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Logo of Phnom Penh Post newspaper Phnom Penh Post - The pull of the poultry

The pull of the poultry

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7Days reporter Thik Kaliyann posing with a plate of Bamboo Thicket’s famous grilled chicken.

Downtown dwellers in Siem Reap wanting to enjoy a relaxed country experience have been going to Bamboo Thicket restaurant since it first opened in 1979, attracted by its tranquil garden surrounds and delicious grilled chicken recipes which are famous among Khmer diners throughout the province.

Like its name suggests, Bamboo Thicket is tucked away inside a grove of 1,000 bamboo plants in Chhrey village near Baray Resort, a pleasant half-hour drive from Siem Reap town.

Tales of the magical food make locals curious and the scenic drive to the restaurant, which is made up of 20 dining bungalows spread out across a plantation of bamboo trees and rice paddies, serves to whet the appetite.

The raised bungalows offer a fine vantage point to observe the fish found in the paddies as they dart around, making it easy to lose 20 minutes gawping through the planks of wood which make up the floor of the dining area.

Bamboo Thicket’s menu is famous for its $12 whole grilled chicken, cooked with prahok, the pungent Cambodian fish paste, and fresh salad greens.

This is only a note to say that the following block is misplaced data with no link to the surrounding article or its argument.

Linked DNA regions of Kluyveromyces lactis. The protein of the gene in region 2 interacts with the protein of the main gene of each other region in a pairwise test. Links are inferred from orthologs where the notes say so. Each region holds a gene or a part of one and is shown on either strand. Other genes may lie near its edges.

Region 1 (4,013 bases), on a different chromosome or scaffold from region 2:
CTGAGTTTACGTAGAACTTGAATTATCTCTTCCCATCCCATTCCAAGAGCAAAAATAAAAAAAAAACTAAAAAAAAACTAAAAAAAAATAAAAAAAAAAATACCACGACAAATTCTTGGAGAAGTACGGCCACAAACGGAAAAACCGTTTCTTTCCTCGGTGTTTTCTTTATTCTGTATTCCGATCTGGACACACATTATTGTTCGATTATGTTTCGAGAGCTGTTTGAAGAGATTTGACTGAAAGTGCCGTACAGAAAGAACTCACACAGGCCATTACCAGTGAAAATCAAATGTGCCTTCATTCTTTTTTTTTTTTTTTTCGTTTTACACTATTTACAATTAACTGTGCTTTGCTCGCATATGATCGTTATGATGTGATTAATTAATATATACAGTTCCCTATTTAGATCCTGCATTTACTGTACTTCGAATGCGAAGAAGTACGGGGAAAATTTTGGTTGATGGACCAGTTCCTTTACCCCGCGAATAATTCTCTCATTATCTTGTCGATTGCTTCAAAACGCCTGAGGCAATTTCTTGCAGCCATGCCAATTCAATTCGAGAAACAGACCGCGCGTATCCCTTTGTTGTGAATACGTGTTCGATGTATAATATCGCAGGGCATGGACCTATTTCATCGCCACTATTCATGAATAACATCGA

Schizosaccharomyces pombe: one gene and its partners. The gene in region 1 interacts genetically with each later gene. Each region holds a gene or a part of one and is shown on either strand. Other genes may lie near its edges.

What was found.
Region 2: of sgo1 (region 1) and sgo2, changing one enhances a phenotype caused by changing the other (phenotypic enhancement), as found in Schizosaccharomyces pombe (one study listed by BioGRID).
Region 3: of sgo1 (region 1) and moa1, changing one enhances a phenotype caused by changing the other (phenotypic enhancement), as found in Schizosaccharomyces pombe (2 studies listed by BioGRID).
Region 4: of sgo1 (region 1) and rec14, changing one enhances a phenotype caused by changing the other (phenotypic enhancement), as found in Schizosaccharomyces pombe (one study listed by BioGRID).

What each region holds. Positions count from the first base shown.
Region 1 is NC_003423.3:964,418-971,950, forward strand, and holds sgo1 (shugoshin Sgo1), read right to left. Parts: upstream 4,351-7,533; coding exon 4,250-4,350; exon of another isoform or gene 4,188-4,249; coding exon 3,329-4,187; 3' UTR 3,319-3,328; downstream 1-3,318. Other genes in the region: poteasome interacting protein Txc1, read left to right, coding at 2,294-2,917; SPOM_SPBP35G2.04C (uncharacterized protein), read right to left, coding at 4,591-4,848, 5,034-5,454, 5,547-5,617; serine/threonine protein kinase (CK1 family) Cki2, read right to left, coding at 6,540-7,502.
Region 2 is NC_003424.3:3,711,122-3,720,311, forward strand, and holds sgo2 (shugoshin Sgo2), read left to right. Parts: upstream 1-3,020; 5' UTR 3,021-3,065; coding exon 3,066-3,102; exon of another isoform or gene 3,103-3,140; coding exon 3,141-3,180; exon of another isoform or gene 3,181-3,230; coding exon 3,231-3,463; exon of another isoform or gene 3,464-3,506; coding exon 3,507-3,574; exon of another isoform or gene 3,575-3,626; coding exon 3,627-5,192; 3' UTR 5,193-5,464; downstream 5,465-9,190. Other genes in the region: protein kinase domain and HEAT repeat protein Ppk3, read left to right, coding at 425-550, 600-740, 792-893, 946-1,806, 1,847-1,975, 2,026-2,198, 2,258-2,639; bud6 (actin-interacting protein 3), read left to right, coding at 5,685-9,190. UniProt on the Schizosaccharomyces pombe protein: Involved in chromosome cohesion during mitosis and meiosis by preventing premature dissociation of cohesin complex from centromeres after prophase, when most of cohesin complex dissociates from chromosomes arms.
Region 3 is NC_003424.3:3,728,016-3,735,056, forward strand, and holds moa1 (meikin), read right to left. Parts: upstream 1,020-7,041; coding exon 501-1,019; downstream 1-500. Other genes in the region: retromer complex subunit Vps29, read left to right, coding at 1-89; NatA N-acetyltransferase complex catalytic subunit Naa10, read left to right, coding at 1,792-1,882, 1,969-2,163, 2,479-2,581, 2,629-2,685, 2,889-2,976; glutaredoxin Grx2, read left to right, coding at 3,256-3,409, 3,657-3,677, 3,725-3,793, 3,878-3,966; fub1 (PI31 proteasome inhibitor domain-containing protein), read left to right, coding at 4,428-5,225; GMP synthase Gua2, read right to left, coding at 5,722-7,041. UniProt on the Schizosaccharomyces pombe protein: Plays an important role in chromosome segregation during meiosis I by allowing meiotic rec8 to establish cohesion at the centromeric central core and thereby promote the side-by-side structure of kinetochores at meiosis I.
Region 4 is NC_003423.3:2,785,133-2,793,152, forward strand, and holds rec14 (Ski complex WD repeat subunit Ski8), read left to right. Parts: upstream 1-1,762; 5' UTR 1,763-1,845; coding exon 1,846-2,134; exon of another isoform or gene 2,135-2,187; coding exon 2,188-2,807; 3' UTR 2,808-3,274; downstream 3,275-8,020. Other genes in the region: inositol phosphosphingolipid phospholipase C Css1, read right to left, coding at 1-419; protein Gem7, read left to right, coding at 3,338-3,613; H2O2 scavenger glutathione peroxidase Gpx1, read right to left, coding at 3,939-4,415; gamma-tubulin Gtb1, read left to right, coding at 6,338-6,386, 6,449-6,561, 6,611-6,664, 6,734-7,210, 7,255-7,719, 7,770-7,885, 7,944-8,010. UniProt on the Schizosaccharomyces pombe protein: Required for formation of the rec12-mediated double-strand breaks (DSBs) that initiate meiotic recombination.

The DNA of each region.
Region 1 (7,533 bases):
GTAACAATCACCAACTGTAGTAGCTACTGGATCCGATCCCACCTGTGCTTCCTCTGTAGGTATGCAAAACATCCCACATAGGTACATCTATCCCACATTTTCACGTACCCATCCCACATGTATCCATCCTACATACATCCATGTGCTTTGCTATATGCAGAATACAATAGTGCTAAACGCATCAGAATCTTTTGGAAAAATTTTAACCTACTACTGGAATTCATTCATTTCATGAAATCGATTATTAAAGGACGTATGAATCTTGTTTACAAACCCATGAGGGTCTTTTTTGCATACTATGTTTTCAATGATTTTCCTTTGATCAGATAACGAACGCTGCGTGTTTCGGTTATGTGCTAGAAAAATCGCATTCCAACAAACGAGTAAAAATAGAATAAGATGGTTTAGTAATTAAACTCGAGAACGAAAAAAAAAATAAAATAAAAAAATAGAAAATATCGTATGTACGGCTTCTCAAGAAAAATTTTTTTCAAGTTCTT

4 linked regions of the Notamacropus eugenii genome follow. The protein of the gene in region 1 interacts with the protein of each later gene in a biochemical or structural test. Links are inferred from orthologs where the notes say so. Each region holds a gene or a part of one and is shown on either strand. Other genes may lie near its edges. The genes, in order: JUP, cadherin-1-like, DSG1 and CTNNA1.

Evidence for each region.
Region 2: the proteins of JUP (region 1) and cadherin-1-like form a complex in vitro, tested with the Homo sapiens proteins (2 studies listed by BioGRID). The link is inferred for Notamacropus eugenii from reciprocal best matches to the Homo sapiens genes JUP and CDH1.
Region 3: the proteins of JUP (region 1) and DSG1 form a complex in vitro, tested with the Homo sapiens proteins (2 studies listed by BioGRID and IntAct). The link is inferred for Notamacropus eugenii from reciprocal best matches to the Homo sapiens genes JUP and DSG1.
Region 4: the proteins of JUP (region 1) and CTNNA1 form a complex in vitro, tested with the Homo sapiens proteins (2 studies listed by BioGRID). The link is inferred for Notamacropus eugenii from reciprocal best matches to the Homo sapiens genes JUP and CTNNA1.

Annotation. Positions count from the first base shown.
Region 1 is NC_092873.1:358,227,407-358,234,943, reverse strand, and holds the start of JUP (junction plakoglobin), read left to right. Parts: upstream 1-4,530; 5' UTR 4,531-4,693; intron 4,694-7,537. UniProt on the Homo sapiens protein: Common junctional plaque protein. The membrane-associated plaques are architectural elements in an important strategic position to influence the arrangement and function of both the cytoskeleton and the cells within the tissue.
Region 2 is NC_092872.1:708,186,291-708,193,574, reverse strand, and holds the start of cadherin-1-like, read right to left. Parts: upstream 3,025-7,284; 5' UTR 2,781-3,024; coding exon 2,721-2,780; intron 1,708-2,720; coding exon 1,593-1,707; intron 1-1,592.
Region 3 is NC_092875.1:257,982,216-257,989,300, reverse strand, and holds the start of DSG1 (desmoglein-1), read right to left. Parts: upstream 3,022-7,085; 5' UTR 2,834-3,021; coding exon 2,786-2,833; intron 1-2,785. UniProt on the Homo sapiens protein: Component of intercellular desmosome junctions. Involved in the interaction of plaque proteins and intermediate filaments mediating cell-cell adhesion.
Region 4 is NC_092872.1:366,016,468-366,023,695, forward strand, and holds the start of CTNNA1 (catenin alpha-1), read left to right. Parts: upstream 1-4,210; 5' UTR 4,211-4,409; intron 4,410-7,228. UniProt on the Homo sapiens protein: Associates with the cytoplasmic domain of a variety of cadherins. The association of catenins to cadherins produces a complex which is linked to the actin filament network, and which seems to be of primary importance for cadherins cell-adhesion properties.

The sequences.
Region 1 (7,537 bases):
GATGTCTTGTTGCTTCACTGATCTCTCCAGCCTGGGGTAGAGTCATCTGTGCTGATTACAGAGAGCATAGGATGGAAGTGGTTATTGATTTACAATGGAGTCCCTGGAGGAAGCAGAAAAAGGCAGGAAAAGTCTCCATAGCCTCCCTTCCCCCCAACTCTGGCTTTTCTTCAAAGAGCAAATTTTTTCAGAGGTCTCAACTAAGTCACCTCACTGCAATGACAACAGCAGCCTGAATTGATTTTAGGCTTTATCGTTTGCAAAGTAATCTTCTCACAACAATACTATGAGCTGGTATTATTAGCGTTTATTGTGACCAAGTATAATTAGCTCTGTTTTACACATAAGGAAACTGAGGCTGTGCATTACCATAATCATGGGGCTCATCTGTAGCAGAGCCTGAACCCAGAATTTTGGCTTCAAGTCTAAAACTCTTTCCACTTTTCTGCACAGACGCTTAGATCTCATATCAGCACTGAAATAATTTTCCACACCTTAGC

The owner Hern Heutt told 7Days that most local customers informally call his business “grilled chicken bamboo thicket”.

Hern Heutt opened the restaurant in 1979 after moving to Chhrey village at the end of the Khmer Rouge regime, and said Bamboo Thicket has grown in fame ever since, with more than 30 whole chickens sold to customers every day.

If Khmer chickens aren’t available in sufficient quantities, Hern Heutt says he prefers to close the restaurant rather than serve imported fowl.

“If there are no chickens at the market I will close my restaurant for a day. We need to use Khmer chickens that feed in a natural way, not those that are pumped full of chemicals or imported from Thailand,” he said.

When we walked into the kitchen, Hern Heutt’s cook was busy cutting and cleaning the chickens before marinating them in oyster sauce and seasoning each one with palm sugar.

After the chicken is properly spiced, the birds are placed five at a time inside a heated stove surrounded by firewood and charcoal and grilled gently before being plucked out of the oven and served to customers.

One Khmer customer was so eager to have his chicken that he barged into the kitchen to urge the cook to grill faster. While waiting to be served, he told 7Days that he had come from Phnom Penh to see Siem Reap’s temples before visiting Bamboo Thicket to unwind.

He said: “I have tried to come here many times but I’d get lost. I also got lost this time, but after asking people I finally reached my goal.”

It is a sentiment that many before him would readily agree with.

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